The ArgoUML interface should be familiar to anyone who has used a drawing tool or another UML CASE tool. Diagrams are drawn using the tools available on the Editing pane toolbar, by selecting an artifact and clicking the diagram to place it at the desired position. Most model artifacts are meant to be associated with other artifacts in a diagram. In ArgoUML you have access to the most used association for a given element right from the element itself. By selecting a model artifact or hovering with the mouse over an already selected model artifact, you’ll see squares appear on the artifact’s periphery that hint at the possible associations available. To use them, simply click and hold the desired association hint (square) and drag it to another artifact in the diagram. Figure 2-3 shows the association hints for a class artifact.
Besides UML artifacts, the toolbar also provides general drawing tools to create rectangles, circles, lines, polygons, curves, and free-flowing text. These can be used to complement and supplement the expressiveness of a given diagram.
One of the features unique to ArgoUML is the Broom Alignment tool, which supplements the usual array of positioning- and alignment-related commands. This tool enables you to sweep several diagram elements horizontally or vertically, thereby aligning them. The Broom tool is the rotated T-shaped button (second from the left on the toolbar). The Broom’s orientation is determined by the initial mouse gesture. After you select the direction, you can move the mouse and sweep elements against the edge of the broom. Moving the mouse perpendicularly in the direction of the broom increases the size of the broom’s edge, thereby allowing you to cover a larger area with possibly more elements.Case Study: Modeling the TCMS with ArgoUML
The next step is to create an analysis object model, also known as a domain model, based on the design roadmap. The choice of whether to model structure or behavior first is a hotly debated topic in object-oriented circles. In cases where the domain is well understood it’s beneficial to start by consolidating the domain knowledge into a domain model. Well-chosen abstractions that are a true reflection of the business domain will naturally fall into the right roles when modeling behavior.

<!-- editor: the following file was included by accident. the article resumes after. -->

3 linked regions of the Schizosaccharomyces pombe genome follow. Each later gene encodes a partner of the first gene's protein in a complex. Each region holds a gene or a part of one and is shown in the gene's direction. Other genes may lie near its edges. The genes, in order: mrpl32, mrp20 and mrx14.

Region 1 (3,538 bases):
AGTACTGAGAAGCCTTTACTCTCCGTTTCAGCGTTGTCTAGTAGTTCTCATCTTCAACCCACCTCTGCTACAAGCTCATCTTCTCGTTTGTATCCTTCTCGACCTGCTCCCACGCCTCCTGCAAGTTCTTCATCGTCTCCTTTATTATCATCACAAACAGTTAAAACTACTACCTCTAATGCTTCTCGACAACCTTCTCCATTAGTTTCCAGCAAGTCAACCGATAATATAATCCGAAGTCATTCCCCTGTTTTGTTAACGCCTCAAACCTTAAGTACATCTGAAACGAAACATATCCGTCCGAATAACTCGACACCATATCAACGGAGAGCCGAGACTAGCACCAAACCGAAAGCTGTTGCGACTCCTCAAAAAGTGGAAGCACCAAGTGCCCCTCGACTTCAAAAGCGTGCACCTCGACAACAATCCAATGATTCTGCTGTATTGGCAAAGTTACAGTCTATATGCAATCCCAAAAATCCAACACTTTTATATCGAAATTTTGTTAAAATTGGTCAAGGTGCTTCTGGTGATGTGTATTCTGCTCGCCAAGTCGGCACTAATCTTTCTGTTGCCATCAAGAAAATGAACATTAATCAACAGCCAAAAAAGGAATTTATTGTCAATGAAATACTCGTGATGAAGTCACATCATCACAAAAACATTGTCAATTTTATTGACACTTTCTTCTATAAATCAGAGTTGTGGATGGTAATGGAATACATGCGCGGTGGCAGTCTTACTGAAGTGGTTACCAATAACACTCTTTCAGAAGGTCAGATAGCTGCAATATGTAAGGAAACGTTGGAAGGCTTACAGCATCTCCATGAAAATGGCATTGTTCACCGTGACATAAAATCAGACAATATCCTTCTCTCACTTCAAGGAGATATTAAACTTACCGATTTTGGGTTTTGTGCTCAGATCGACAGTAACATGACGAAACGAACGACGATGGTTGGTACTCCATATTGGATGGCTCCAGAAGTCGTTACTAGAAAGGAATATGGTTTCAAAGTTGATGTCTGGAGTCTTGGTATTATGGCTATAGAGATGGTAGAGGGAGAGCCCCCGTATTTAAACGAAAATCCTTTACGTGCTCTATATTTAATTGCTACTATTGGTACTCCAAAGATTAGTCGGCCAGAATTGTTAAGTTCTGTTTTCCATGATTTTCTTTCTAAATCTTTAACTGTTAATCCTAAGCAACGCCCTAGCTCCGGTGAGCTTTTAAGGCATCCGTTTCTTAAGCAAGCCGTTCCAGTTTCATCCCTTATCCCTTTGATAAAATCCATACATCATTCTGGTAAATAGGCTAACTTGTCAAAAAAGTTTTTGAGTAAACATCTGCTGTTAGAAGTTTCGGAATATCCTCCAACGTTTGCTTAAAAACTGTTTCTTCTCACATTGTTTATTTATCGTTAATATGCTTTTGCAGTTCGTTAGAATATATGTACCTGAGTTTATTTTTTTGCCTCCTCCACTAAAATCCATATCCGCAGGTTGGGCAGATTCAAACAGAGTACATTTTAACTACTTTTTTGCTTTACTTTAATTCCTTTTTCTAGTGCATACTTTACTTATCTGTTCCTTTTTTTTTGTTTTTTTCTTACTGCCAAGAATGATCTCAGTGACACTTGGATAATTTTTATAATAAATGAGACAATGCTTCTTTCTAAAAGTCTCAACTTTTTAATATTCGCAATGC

In ArgoUML, select File -> New Project (or press Ctrl-N). A new project will be created with a root element model that contains two children nodes, a class diagram, and a use case diagram, as shown in Figure 2-4.
Next you can rename the model root element by selecting it on the Navigator pane and then selecting the Properties tab in the Details pane. Alternatively, you can right-click the Navigator node and select Properties. In the Name field on the Properties tab, enter Tcms. Notice that the To-Do pane (lower left-hand corner) has changed to the By Goal view for critiques or to-do items, and Unspecified is the root node of the tree view. Expanding the Unspecified node will reveal the following two subitems:
Select the Revise critique and the text will appear on the To-Do tab of the Details pane, explaining the critique, as shown in Figure 2-5.
The design critic tells you that it’s a good practice for package names to be written in lowercase. To automatically fix the package name, select the Next button, which will show the suggested new package name as “tcms”. You can now select the Finish button and the change will be automatically applied. Remember that the critiques are suggestions, which you can choose to ignore. Also you can choose to manually rename the model as stated in the critique explanation.